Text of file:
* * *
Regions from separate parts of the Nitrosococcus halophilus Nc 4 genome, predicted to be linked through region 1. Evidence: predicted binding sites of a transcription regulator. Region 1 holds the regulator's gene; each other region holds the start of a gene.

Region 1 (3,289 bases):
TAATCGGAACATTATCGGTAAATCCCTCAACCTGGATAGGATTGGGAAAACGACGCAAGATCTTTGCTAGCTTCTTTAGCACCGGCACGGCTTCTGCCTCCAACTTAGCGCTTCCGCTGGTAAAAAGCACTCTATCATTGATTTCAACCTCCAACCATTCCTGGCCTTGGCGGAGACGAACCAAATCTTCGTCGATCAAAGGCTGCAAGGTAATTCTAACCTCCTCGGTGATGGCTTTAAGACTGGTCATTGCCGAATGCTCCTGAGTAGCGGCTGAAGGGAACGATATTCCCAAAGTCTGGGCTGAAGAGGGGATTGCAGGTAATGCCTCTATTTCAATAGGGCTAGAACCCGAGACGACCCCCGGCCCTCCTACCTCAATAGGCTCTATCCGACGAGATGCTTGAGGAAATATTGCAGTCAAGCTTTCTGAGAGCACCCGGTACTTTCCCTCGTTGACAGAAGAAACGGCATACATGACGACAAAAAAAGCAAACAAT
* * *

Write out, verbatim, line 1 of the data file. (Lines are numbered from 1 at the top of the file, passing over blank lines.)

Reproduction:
Regions from separate parts of the Nitrosococcus halophilus Nc 4 genome, predicted to be linked through region 1. Evidence: predicted binding sites of a transcription regulator. Region 1 holds the regulator's gene; each other region holds the start of a gene.